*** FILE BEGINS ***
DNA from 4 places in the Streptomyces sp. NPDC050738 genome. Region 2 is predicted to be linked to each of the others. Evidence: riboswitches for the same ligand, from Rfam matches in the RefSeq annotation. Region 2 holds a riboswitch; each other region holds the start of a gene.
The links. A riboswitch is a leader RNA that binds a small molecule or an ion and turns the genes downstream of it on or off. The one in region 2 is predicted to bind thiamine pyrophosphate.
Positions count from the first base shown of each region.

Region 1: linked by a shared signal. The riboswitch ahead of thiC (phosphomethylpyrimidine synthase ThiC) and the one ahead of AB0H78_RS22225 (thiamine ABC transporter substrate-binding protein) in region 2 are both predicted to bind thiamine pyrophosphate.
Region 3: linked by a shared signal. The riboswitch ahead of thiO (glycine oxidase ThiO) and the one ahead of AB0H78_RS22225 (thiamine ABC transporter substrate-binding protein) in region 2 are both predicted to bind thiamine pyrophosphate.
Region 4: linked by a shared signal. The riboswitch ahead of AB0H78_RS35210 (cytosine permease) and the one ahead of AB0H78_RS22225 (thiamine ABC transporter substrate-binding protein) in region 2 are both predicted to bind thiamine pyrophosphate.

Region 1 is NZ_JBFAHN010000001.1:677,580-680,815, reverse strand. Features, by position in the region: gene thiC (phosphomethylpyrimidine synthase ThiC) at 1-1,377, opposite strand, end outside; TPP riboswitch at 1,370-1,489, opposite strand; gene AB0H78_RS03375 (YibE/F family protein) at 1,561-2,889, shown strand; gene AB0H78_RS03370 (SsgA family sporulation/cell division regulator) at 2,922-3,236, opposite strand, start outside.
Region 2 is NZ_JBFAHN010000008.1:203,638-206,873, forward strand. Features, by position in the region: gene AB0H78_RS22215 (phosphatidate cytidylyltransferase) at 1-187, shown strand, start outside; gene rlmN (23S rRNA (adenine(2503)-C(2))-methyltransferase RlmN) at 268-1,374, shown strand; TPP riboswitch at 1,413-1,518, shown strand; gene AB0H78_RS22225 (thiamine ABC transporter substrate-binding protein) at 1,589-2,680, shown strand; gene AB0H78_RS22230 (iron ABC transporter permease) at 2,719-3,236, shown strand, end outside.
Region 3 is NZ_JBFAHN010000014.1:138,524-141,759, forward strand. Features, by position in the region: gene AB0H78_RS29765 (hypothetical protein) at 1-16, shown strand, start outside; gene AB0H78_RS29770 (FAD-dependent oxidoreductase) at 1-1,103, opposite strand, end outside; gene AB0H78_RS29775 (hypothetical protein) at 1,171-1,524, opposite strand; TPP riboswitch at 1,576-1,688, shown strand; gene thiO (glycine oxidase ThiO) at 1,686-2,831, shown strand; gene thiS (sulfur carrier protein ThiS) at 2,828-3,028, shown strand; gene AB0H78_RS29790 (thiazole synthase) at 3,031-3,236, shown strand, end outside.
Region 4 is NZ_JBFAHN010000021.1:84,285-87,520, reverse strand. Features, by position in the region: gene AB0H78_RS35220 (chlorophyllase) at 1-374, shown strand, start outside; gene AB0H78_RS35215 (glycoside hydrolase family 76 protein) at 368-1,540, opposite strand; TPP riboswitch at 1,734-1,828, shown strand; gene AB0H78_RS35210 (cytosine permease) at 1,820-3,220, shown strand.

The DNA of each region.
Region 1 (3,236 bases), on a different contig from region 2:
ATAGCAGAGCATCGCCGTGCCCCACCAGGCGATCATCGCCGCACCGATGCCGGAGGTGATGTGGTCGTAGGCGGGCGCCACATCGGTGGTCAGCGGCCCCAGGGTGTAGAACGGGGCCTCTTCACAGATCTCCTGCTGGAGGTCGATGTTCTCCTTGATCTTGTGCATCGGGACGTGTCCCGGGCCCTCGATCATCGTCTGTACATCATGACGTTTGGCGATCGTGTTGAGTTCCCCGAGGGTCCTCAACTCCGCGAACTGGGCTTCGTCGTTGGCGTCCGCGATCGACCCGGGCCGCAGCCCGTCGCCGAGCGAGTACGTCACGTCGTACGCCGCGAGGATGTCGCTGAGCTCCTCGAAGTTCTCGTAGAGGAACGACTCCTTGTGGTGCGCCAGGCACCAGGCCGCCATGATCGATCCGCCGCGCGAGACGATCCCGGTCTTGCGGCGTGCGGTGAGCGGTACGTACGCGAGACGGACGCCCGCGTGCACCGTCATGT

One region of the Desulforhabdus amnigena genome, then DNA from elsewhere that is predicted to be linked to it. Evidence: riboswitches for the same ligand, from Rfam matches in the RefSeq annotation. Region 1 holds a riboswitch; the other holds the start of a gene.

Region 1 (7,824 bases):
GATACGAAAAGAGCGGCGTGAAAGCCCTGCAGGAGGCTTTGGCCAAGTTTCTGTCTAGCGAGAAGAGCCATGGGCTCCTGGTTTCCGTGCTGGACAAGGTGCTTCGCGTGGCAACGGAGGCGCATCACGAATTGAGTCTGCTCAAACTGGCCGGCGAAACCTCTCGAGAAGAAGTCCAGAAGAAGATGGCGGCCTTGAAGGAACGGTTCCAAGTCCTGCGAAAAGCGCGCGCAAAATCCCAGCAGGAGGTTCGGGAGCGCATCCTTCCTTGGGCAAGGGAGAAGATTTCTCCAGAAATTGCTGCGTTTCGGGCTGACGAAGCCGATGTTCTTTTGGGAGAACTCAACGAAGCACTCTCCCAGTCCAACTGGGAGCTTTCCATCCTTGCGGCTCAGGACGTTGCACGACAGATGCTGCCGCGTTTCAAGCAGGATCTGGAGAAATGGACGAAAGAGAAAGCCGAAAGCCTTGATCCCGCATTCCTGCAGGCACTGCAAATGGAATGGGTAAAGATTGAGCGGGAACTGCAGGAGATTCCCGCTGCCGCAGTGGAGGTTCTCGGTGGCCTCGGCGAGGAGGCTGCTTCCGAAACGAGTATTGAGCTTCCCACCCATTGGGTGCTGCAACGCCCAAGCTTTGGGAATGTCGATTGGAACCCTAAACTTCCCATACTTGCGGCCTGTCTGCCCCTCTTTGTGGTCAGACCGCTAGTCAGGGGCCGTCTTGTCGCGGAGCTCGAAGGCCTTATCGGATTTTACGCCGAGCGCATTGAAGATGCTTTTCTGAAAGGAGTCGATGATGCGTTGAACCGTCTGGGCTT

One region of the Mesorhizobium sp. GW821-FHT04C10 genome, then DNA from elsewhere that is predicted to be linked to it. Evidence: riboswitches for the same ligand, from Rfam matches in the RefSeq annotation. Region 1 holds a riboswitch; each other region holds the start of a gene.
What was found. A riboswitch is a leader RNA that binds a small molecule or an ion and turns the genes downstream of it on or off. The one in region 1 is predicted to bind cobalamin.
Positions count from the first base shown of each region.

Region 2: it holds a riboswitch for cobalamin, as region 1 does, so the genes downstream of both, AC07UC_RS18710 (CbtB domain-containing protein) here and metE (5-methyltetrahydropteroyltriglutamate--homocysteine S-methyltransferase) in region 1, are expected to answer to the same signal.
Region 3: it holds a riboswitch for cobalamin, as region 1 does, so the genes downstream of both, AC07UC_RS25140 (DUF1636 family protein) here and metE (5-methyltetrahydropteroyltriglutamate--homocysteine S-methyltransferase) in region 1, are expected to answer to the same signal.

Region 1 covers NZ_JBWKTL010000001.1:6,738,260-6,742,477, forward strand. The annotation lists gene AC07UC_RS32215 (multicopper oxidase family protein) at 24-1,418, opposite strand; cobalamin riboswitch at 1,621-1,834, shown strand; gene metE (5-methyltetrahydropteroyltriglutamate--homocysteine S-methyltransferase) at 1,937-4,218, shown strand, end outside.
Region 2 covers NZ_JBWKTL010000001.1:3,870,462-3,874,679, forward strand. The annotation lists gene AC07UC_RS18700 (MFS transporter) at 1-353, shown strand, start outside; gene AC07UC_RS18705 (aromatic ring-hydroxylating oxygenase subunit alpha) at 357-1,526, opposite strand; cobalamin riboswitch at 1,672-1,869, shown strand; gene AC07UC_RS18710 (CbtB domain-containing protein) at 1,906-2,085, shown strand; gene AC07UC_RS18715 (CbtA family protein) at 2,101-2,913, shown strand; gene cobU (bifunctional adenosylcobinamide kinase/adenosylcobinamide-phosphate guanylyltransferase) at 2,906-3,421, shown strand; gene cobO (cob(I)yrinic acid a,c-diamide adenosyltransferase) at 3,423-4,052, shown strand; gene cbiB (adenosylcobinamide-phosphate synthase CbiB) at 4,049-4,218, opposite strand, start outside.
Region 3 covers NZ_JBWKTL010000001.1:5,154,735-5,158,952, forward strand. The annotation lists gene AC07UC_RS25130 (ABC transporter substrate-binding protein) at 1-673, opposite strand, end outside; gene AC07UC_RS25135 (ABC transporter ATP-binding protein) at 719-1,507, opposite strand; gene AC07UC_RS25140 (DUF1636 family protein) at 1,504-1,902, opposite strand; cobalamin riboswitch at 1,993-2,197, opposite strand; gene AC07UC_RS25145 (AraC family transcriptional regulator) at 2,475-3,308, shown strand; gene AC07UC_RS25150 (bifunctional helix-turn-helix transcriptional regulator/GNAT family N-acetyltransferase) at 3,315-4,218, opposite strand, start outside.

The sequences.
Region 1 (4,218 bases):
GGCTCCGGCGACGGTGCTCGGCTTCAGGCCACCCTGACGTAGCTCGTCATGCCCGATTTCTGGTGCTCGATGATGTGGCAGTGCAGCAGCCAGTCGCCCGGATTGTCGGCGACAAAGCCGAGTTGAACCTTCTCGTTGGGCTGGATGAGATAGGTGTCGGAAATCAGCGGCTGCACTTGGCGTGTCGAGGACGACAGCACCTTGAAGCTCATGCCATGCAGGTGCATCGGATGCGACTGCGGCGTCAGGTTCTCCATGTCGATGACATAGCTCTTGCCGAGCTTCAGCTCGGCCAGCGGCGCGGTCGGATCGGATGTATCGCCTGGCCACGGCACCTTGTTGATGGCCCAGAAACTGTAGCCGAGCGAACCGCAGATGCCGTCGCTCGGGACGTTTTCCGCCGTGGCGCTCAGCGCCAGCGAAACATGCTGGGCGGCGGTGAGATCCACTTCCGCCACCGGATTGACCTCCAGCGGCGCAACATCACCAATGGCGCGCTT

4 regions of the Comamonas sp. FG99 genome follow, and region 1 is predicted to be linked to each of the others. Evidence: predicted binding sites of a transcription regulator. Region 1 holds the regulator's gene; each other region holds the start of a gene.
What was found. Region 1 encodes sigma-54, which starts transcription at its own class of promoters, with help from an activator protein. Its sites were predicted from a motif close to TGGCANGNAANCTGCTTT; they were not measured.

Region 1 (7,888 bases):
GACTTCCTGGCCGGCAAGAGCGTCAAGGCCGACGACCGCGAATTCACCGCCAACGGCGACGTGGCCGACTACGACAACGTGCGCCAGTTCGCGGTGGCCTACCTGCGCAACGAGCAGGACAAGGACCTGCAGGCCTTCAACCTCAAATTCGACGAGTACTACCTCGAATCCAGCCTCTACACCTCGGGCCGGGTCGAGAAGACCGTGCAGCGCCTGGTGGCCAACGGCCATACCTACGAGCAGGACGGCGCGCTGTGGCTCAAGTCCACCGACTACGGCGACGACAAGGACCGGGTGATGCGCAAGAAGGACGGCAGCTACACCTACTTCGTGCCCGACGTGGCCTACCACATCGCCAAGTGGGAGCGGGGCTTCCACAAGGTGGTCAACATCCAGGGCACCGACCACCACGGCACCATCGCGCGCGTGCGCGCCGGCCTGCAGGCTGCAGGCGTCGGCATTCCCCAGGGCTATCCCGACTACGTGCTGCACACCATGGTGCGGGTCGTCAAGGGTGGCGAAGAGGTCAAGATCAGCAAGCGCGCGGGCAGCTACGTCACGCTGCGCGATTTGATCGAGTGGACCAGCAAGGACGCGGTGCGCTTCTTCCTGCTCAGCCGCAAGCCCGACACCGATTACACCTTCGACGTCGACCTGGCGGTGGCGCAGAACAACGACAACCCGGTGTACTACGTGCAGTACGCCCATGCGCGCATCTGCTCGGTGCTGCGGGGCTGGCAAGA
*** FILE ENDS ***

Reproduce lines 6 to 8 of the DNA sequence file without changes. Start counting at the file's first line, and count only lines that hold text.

Region 4: linked by a shared signal. The riboswitch ahead of AB0H78_RS35210 (cytosine permease) and the one ahead of AB0H78_RS22225 (thiamine ABC transporter substrate-binding protein) in region 2 are both predicted to bind thiamine pyrophosphate.

Region 1 is NZ_JBFAHN010000001.1:677,580-680,815, reverse strand. Features, by position in the region: gene thiC (phosphomethylpyrimidine synthase ThiC) at 1-1,377, opposite strand, end outside; TPP riboswitch at 1,370-1,489, opposite strand; gene AB0H78_RS03375 (YibE/F family protein) at 1,561-2,889, shown strand; gene AB0H78_RS03370 (SsgA family sporulation/cell division regulator) at 2,922-3,236, opposite strand, start outside.
Region 2 is NZ_JBFAHN010000008.1:203,638-206,873, forward strand. Features, by position in the region: gene AB0H78_RS22215 (phosphatidate cytidylyltransferase) at 1-187, shown strand, start outside; gene rlmN (23S rRNA (adenine(2503)-C(2))-methyltransferase RlmN) at 268-1,374, shown strand; TPP riboswitch at 1,413-1,518, shown strand; gene AB0H78_RS22225 (thiamine ABC transporter substrate-binding protein) at 1,589-2,680, shown strand; gene AB0H78_RS22230 (iron ABC transporter permease) at 2,719-3,236, shown strand, end outside.